Exchange-traded funds (or ETFs) are open-ended collective investment schemes, traded as shares on most global stock exchanges. Typically, ETFs try to replicate a stock market index such as the S&P 500 or Hang Seng Index, a market sector such as energy or technology, or a commodity such as gold or petroleum.
The legal structure and makeup varies around the world, however the major common features include:
- An exchange listing and ability to trade continually;
- They are index-linked rather than actively managed;
- The ability to handle contributions and redemptions on an in-kind basis (typically in large blocks of shares only); and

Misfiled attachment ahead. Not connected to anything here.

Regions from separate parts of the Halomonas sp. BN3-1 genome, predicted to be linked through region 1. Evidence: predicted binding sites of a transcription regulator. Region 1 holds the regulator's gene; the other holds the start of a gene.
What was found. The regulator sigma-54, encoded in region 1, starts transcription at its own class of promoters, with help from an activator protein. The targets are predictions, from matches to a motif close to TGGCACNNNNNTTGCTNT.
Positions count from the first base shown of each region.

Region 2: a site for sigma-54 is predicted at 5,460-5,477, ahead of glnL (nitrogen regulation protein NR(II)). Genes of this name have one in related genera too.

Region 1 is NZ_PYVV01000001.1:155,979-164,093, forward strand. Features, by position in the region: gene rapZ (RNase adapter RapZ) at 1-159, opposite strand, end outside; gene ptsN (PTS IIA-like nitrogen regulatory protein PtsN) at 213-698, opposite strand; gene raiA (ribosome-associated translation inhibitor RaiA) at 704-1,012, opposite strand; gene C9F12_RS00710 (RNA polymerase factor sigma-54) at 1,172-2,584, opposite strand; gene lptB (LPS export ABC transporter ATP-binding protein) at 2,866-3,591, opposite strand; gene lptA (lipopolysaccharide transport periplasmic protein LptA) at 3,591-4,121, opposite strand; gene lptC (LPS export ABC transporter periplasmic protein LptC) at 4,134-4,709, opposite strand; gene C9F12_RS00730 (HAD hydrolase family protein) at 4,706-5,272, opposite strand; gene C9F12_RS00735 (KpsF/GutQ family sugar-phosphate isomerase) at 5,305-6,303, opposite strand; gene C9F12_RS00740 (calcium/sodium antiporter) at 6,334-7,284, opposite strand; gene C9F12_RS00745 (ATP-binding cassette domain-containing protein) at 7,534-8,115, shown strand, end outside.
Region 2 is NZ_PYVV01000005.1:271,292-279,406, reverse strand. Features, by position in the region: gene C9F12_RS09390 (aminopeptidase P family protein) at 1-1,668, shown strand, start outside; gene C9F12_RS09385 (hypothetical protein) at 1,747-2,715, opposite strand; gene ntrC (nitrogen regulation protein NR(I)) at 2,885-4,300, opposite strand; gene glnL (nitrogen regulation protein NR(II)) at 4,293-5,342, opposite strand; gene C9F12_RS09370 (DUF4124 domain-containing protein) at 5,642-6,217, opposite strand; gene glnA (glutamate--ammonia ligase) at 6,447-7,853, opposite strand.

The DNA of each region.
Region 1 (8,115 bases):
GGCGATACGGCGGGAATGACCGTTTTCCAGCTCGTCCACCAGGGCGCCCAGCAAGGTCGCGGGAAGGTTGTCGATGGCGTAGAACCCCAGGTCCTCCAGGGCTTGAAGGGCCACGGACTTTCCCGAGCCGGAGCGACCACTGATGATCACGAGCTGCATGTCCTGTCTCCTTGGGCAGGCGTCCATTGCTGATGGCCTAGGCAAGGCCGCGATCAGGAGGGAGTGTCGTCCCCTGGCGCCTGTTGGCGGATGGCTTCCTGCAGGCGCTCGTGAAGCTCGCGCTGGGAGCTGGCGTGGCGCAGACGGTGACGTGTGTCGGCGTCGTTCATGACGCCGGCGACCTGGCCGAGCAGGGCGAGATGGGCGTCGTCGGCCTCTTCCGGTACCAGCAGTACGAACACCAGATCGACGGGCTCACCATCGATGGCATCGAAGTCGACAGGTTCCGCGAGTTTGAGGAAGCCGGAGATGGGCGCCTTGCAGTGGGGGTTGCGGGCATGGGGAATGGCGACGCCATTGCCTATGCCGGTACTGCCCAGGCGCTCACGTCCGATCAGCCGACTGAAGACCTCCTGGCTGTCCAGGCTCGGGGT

- Their 'value' (but not necessarily the price at which they trade—they can trade at a 'premium' or 'discount' to the 'underlying' assets' value) derives from the value of the 'underlying' assets comprising the fund.
These qualities provide ETFs with some significant advantages compared with traditional open-ended collective investments. The ETF structure allows for a diversified, low cost, low turnover index investment. This appeals to both institutional and retail investors both for long term holding and for selling short and hedging strategies.
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